It was 1927, and Dorothy Gerber was fed up! Three times a day, every day, she was mashing peas for her infant daughter Sally to eat. Now her husband was rushing her to go to a party, causing her quite a strain.
Dumping a bowl of peas into his lap, Dorothy explained the problem. Seeing a larger societal problem…and an opportunity with sales potential…Dan Gerber went to his father’s cannery to explore the possibilities. As his father fed him information, Dan grew excited.
It COULD work!
Calling on neighborhood women, the Gerbers saw there was a demand for prepared, strained baby foods. Products were tested by feeding neighborhood children. Before long, soup, carrots, prunes, and spinach joined peas on the list.
Seeking to promote their product line, Gerber offered six cans for $1.00, provided the customer also sent in the name of a local grocer. With lists of buyers and grocers in hand, Gerber rolled his line of baby food out nationally.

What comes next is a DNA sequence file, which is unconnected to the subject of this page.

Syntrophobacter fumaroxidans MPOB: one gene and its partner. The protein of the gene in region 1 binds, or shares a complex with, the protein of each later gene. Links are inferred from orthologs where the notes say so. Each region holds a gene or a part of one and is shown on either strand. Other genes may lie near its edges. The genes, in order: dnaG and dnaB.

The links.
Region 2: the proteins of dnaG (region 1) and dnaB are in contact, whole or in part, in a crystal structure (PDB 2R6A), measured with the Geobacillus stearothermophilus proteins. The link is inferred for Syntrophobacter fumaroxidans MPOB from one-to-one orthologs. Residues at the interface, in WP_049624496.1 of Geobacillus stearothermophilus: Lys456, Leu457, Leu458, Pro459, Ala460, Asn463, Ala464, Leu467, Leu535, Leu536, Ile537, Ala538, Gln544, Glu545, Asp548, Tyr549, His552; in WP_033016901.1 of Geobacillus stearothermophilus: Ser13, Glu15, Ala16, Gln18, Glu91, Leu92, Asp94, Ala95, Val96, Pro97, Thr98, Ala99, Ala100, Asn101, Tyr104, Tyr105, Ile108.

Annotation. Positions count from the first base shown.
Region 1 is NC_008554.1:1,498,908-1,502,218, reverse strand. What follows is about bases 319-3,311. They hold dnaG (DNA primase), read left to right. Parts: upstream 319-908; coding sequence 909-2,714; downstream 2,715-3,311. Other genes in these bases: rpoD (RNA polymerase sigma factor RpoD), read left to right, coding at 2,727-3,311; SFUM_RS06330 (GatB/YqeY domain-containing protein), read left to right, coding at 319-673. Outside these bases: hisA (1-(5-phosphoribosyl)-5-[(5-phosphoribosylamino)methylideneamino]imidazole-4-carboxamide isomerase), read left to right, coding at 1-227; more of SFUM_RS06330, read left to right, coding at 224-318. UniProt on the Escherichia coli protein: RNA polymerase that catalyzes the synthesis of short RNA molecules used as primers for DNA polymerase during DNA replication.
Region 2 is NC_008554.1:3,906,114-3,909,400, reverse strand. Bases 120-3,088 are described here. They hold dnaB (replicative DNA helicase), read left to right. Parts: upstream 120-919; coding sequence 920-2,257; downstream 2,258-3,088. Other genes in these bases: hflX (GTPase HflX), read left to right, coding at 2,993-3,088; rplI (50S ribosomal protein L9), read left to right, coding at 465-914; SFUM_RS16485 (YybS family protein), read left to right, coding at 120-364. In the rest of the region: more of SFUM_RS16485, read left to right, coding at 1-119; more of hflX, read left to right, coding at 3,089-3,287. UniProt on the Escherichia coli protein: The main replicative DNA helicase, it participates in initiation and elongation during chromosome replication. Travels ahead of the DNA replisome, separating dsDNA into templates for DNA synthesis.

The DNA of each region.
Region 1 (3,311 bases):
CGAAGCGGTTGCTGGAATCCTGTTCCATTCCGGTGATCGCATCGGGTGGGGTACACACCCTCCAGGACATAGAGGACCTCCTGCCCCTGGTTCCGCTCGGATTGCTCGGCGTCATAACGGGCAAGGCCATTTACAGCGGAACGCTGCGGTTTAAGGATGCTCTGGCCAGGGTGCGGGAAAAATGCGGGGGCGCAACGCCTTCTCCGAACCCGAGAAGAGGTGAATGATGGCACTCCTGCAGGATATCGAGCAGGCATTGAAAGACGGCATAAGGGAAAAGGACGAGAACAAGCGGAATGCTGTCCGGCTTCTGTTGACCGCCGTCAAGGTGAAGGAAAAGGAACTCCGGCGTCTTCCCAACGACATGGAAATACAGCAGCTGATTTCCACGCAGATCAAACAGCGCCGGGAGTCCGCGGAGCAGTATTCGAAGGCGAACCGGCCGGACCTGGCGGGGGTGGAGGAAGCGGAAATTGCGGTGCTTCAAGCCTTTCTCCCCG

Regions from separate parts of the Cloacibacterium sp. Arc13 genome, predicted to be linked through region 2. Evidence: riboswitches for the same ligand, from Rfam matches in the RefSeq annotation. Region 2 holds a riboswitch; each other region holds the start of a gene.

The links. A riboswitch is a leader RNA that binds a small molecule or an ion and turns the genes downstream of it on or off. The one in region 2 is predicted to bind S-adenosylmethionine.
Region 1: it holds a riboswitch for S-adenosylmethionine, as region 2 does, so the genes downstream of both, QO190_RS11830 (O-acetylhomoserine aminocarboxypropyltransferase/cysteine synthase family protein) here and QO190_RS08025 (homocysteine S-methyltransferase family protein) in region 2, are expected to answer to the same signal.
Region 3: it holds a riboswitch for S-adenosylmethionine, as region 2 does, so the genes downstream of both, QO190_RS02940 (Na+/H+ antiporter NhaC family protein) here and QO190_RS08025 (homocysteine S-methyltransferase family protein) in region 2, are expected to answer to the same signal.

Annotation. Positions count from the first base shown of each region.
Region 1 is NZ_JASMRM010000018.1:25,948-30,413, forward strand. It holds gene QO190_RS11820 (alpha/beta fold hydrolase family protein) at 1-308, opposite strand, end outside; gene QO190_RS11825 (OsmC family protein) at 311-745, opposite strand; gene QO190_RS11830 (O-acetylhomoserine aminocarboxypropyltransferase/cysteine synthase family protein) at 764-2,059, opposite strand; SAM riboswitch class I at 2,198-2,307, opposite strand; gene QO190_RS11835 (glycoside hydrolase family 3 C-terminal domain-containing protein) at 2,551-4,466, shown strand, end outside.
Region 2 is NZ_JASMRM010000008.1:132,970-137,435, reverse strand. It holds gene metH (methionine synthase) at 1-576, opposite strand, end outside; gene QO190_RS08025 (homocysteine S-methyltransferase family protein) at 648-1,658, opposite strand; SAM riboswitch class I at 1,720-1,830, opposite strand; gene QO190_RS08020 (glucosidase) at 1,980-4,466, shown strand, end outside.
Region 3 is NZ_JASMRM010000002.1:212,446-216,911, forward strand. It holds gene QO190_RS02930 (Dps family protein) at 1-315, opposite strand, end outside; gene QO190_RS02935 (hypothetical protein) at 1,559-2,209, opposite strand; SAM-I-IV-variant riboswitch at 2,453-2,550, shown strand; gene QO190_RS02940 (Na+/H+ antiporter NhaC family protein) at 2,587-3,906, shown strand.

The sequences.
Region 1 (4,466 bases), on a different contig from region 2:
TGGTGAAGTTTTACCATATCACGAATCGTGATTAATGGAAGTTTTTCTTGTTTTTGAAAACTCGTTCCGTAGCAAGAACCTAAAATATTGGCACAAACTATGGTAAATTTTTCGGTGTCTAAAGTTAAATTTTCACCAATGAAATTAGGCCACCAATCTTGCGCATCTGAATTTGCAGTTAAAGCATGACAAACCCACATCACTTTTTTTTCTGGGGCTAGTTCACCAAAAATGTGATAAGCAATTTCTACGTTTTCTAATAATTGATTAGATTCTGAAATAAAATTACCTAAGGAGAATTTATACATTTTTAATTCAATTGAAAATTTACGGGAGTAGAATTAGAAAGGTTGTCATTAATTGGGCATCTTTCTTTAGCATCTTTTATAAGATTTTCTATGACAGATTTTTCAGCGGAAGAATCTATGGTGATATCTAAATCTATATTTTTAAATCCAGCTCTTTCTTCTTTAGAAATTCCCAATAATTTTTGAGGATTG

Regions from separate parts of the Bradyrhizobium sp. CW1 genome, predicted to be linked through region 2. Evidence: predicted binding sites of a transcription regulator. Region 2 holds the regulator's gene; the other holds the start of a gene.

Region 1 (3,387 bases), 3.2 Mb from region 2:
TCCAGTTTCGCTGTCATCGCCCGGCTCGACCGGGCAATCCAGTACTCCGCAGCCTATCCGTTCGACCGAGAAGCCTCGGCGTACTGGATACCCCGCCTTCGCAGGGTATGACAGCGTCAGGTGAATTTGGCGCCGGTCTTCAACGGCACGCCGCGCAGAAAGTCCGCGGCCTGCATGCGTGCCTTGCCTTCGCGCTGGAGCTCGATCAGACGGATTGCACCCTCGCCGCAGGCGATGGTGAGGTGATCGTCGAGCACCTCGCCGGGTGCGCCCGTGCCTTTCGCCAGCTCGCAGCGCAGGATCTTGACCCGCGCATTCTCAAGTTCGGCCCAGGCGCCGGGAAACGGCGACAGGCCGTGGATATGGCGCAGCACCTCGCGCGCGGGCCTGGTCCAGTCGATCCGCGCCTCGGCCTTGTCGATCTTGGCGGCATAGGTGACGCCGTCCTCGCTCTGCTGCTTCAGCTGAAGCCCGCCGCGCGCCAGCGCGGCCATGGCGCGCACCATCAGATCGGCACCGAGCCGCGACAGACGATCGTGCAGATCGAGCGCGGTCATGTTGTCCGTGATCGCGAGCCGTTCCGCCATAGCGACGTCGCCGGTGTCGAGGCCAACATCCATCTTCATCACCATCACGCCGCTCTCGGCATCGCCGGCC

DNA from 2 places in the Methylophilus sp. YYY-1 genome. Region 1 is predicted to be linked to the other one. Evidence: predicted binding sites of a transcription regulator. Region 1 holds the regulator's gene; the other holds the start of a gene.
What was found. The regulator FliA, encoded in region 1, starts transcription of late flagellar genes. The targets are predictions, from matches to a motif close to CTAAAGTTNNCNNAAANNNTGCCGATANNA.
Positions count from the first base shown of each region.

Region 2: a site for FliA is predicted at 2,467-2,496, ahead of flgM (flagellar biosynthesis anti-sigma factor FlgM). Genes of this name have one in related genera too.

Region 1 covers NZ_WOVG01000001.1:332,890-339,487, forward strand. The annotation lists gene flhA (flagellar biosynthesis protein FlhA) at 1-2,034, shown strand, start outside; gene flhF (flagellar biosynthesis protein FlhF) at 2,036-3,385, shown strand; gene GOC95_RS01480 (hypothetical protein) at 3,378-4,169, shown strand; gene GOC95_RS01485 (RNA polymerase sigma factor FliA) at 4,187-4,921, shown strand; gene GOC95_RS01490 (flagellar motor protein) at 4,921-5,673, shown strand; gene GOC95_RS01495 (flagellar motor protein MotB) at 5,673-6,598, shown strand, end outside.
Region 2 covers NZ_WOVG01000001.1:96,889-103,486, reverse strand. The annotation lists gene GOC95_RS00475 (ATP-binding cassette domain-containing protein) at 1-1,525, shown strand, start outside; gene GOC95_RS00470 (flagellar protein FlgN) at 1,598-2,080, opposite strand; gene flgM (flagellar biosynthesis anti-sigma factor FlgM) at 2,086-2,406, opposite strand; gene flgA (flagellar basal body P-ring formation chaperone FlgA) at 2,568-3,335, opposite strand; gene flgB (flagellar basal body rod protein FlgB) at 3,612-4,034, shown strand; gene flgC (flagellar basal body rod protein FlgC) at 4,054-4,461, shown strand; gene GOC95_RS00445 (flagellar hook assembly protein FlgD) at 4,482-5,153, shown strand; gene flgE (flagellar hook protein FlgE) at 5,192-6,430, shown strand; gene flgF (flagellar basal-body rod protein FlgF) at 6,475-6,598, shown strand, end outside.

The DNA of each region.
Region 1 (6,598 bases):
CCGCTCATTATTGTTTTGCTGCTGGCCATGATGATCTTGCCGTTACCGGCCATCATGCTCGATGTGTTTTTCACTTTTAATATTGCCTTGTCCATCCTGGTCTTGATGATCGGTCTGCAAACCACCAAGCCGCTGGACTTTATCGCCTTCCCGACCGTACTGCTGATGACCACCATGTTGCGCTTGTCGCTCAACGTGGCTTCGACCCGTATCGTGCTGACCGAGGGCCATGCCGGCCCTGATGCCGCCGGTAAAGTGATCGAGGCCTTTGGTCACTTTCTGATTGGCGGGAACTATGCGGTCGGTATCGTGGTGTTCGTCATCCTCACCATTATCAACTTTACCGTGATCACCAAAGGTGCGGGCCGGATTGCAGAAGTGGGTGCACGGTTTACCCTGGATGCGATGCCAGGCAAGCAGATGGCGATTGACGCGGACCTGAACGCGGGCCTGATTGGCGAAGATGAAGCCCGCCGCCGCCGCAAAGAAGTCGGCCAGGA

After one year, almost 600,000 cans of baby food had been sold. The infant company was ready for success.
This was later fully realized as the Baby Boom era brought in sales of one million cans per week. But sales TRULY hit their zenith as television marketing was added into the mix.
Sales volume doubled again to two million cans of baby food each week!
By his death in 1974, Sally Gerber’s father claimed 60% of the strained infant food market, and the company was valued at $5.5 billion when it was sold to Nestlé in 2007.
As of 2017, Gerber controlled 61% of the baby food market in the United States, and was offering almost 200 products in 80 countries, with labeling in 16 languages.
That’s pretty impressive, Baby!